The matter was sent to the then surveyor general, late Ugen Takchu, who directed Tshewang Gyeltshen to draft a notesheet. “On June 27, 2006, a notesheet recommended restoration of the Gangchay land, provided the petitioner relinquished his right to 92 decimals land substitution.”

OAG claimed that after the submission of a written undertaking by the petitioner forgoing land substitution, the minister approved the restoration. “Subsequently, the Thimphu dzongkhag restored the 4.50 acres of land in the respective Thrams of late Nidup Dorji’s children.”


ACC investigation

ACC’s conducted investigation and concluded that the survey department accorded land substitution contradicting the Guidelines for Land Acquisition and  Satsab Allotment 2005, as there was no approval records on the conversion of ‘Drolmai-zhing’ from sokshing to pangzhing.

ACC proposed the beneficiaries to restitute 4.50 acres of Gangchay land to the state, charge late gup Naku, Tandin Dorji and Tshewang Gyeltshen.


OAG’s review and determinations 

After reviewing the ACC report, cross-references with relevant authorities and individuals with pertinent knowledge on the HLC decisions and land record-keeping system, OAG determined that the former assistant director Tshewang Gyeltshen had drafted the notesheet as per the directives of his superior, the surveyor general, who then signed and submitted the same to the minister.

“Hence, the mere fact that the content of the first notesheet differed from the second notesheet does not constitute an official misconduct. Conversely, the accountability of the notesheet falls on the one who signed it and not the one who drafted it,” OAG stated.

“Further, with the undertaking of the petitioner forgoing land substitution for the 92 decimals, the very basis of the landowner’s request too had changed. There is no merit to charge Tshewang Gyeltshen for official misconduct by any stretch of legal reasoning.”

OAG noted that there is no evidence to implicate late Gup Naku’s involvement in converting ‘Drolmai-zhing’ from sokshing to pangzhing in his late father’s chhazhag thram with the head quarter or its copies with the dzongkhag and gewog administrations.

“Factually, neither the HLC nor ACC could ascertain when the conversion took place in the chhazhag thram, dzongkhag thram and gewog thram which are public properties under the custody of the State. There is no basis to legally sustain the proposed charge or to file civil suit for the restitution of the same land,” OAG stated.

OAG also stated that petitioning a civil authority for the reconsideration of a previous administrative decision does not constitute a criminal offence, so long as it is entertained by the civil authority with necessary empowerment.

“At that point of time, the former agriculture minister, Lyonpo Sangay Ngedup, was such a duly empowered civil authority with full custody over the National Land Records and Survey matters. The minister was vested with the Royal Command, on April 19, 2004, to implement HLC’s decisions “….as deemed necessary by the Ministry.”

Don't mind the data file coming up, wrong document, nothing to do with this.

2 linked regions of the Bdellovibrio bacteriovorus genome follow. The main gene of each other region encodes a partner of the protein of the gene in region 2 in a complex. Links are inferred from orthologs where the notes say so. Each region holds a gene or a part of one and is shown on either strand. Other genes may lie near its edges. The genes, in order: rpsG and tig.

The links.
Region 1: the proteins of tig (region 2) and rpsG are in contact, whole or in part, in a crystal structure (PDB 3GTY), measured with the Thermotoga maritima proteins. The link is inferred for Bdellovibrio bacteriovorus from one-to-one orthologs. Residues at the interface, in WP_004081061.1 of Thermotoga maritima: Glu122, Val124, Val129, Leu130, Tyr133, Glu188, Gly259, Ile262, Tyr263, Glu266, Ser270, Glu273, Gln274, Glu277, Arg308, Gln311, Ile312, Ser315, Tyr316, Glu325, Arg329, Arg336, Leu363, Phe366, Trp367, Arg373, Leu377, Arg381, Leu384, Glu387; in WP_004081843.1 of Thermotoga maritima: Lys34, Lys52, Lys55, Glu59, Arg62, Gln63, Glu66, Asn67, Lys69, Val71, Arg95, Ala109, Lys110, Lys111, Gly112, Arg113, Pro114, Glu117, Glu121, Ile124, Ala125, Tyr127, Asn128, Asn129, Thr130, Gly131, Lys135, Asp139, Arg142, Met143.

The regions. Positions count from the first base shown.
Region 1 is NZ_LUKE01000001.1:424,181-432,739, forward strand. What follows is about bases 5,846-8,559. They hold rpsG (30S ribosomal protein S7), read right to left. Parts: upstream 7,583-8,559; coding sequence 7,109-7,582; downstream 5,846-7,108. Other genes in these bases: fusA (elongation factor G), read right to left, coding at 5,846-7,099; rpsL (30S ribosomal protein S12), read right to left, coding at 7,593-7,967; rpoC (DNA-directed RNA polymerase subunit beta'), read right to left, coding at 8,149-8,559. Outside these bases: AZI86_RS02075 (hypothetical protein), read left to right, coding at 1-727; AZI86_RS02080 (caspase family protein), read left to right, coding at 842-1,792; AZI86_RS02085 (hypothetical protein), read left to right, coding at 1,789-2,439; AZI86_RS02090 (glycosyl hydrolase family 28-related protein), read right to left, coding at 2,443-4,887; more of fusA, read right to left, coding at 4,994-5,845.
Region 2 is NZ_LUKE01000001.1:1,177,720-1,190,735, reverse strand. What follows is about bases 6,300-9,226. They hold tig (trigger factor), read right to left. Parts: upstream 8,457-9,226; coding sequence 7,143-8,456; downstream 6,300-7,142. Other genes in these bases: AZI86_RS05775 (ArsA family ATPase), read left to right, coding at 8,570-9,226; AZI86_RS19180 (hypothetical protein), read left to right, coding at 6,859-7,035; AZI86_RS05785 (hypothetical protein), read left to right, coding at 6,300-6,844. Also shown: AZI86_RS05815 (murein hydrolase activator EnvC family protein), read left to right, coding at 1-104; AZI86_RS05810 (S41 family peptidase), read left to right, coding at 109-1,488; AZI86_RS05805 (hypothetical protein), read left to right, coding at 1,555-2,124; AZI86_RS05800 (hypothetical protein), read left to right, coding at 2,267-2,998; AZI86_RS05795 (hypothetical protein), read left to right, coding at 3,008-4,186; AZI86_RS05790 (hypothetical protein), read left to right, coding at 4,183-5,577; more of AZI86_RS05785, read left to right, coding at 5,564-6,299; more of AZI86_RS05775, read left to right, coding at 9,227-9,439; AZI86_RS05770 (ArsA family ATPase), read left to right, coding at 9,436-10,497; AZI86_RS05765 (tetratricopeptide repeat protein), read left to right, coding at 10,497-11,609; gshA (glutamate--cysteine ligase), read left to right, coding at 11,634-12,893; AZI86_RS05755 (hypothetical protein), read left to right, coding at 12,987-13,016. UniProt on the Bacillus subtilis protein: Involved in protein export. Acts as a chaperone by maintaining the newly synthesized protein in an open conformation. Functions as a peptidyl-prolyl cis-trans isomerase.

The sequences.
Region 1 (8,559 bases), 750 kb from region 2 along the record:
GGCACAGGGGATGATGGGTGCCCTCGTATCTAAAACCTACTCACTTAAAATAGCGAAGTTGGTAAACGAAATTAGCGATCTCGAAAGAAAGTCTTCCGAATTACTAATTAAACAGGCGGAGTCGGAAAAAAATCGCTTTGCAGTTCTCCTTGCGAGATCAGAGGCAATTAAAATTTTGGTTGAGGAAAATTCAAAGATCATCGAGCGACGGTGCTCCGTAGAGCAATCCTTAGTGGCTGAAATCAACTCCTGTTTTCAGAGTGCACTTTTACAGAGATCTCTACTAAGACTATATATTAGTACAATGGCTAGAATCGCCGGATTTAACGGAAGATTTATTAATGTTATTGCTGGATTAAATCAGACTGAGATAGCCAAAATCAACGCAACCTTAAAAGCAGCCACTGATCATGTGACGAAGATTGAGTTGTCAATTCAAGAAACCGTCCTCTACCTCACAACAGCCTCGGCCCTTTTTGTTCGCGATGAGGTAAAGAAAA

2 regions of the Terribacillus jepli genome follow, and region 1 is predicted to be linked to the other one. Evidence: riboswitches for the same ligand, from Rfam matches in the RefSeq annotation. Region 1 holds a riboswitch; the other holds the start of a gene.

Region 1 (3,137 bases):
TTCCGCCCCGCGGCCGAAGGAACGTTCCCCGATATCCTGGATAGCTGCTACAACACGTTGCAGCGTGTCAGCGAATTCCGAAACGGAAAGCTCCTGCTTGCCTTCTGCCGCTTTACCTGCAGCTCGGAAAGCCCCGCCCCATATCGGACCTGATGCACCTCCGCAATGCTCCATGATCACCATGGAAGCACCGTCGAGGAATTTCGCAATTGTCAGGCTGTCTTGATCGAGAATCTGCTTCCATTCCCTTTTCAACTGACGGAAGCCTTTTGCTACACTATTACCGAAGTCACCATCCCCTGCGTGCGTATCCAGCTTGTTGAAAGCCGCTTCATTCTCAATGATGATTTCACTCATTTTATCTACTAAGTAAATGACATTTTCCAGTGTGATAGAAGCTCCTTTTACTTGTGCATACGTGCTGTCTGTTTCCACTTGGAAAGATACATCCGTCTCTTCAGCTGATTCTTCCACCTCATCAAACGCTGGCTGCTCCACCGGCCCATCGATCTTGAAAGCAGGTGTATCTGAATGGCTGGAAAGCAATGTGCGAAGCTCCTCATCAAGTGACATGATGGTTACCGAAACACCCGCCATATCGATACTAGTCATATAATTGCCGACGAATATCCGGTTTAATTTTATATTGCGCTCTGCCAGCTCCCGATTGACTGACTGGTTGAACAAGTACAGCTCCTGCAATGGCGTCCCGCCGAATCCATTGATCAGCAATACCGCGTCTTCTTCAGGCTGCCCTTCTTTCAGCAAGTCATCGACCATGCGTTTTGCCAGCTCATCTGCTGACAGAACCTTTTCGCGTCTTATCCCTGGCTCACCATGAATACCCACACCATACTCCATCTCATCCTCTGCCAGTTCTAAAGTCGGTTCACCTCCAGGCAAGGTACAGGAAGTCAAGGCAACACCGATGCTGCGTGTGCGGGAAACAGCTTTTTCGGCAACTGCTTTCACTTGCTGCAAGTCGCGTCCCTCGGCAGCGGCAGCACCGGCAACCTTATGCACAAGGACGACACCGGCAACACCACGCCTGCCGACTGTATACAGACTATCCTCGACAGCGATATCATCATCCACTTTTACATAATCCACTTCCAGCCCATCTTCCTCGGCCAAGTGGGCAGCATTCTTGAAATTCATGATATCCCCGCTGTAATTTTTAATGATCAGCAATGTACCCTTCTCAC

Applicant Tandin Dorji’s second approach to the minister on the same issue, OAG stated,  did not tantamount to any deceptive practice. “In fact, it is his fundamental right to redress his family’s grievances when the family believes in the undue loss of their ancestral land.”

It also stated that Jazhing Sarpo was bought from the State in 1966 when there was no clear law on sokshing conversion. 

“Neither the HLC nor ACC could ascertain the actual date, other than presumptive “likelihood”, as to when the land-type conversion was entered in the chhazhag thram, dzongkhag thram and gewog thram.

OAG stated that there is no legally sustainable basis for the State to assign liability on a private individual in the absence of any credible evidence for tampering with land records. It stated that the inference drawn on the basis of “no documentary evidence on the land conversion” is not only irrelevant without the practice of entering remarks on the thrams before 197, but also the passage of time defies the rationality to require such documentary evidence now.”

OAG also stated that ACC’s basis of non-conformity to the Guidelines for Land Acquisition and Satsab Allotment 2005 is equally irrelevant as the offer to forgo 92 decimals was a give-in negotiation point that is adversarial to the interest of the land owner. “The entire subject matter of the case originated long before the enactment of the Land Act 1979 and its substantive provisos cannot now be chosen to apply retroactively.”

It also stated that if the OAG files a civil suit to restitute 4.50 acres of land at Gangchay as proposed by the ACC, the State runs a clear risk of having to restitute both the 18 Langdos (about 6 acres) of Jazhing Sarpo, in addition to 92 decimals acquired by the government for highway expansion, to the landowner.

“This will cause more loss than gain to the State.”

Meanwhile, ACC officials said they are not aware of OAG dropping the case.